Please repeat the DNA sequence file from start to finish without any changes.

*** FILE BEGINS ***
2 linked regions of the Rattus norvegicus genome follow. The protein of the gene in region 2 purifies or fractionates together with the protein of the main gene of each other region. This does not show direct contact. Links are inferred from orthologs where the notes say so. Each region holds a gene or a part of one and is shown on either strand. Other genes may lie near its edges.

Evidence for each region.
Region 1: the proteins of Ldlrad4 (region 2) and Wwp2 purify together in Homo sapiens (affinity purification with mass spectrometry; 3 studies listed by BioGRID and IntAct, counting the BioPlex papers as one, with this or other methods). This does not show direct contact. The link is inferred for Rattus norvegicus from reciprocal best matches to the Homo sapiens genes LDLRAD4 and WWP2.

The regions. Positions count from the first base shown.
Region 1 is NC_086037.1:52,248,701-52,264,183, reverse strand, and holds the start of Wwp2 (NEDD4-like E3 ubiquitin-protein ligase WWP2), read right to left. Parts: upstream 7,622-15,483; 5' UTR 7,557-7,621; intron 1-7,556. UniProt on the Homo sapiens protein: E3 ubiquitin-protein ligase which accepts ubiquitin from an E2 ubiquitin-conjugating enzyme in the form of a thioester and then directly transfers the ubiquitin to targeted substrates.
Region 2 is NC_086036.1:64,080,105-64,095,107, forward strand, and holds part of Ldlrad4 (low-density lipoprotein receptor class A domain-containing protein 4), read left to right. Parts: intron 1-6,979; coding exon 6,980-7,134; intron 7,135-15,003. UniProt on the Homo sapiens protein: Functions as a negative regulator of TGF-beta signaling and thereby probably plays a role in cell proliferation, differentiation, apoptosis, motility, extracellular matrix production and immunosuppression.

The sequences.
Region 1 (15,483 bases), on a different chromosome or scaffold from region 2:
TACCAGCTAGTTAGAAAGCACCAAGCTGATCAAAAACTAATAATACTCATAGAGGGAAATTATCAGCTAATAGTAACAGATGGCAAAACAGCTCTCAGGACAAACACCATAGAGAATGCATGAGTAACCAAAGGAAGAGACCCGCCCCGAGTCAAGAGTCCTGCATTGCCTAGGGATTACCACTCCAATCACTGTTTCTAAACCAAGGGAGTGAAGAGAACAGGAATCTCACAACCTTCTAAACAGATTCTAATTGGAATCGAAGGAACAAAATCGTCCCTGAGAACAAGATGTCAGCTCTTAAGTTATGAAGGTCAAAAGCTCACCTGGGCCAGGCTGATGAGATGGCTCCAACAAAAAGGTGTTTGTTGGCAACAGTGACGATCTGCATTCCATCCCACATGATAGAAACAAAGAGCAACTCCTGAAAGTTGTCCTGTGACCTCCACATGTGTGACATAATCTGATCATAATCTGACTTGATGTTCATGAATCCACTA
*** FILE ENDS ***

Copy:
2 linked regions of the Rattus norvegicus genome follow. The protein of the gene in region 2 purifies or fractionates together with the protein of the main gene of each other region. This does not show direct contact. Links are inferred from orthologs where the notes say so. Each region holds a gene or a part of one and is shown on either strand. Other genes may lie near its edges.

Evidence for each region.
Region 1: the proteins of Ldlrad4 (region 2) and Wwp2 purify together in Homo sapiens (affinity purification with mass spectrometry; 3 studies listed by BioGRID and IntAct, counting the BioPlex papers as one, with this or other methods). This does not show direct contact. The link is inferred for Rattus norvegicus from reciprocal best matches to the Homo sapiens genes LDLRAD4 and WWP2.

The regions. Positions count from the first base shown.
Region 1 is NC_086037.1:52,248,701-52,264,183, reverse strand, and holds the start of Wwp2 (NEDD4-like E3 ubiquitin-protein ligase WWP2), read right to left. Parts: upstream 7,622-15,483; 5' UTR 7,557-7,621; intron 1-7,556. UniProt on the Homo sapiens protein: E3 ubiquitin-protein ligase which accepts ubiquitin from an E2 ubiquitin-conjugating enzyme in the form of a thioester and then directly transfers the ubiquitin to targeted substrates.
Region 2 is NC_086036.1:64,080,105-64,095,107, forward strand, and holds part of Ldlrad4 (low-density lipoprotein receptor class A domain-containing protein 4), read left to right. Parts: intron 1-6,979; coding exon 6,980-7,134; intron 7,135-15,003. UniProt on the Homo sapiens protein: Functions as a negative regulator of TGF-beta signaling and thereby probably plays a role in cell proliferation, differentiation, apoptosis, motility, extracellular matrix production and immunosuppression.

The sequences.
Region 1 (15,483 bases), on a different chromosome or scaffold from region 2:
TACCAGCTAGTTAGAAAGCACCAAGCTGATCAAAAACTAATAATACTCATAGAGGGAAATTATCAGCTAATAGTAACAGATGGCAAAACAGCTCTCAGGACAAACACCATAGAGAATGCATGAGTAACCAAAGGAAGAGACCCGCCCCGAGTCAAGAGTCCTGCATTGCCTAGGGATTACCACTCCAATCACTGTTTCTAAACCAAGGGAGTGAAGAGAACAGGAATCTCACAACCTTCTAAACAGATTCTAATTGGAATCGAAGGAACAAAATCGTCCCTGAGAACAAGATGTCAGCTCTTAAGTTATGAAGGTCAAAAGCTCACCTGGGCCAGGCTGATGAGATGGCTCCAACAAAAAGGTGTTTGTTGGCAACAGTGACGATCTGCATTCCATCCCACATGATAGAAACAAAGAGCAACTCCTGAAAGTTGTCCTGTGACCTCCACATGTGTGACATAATCTGATCATAATCTGACTTGATGTTCATGAATCCACTA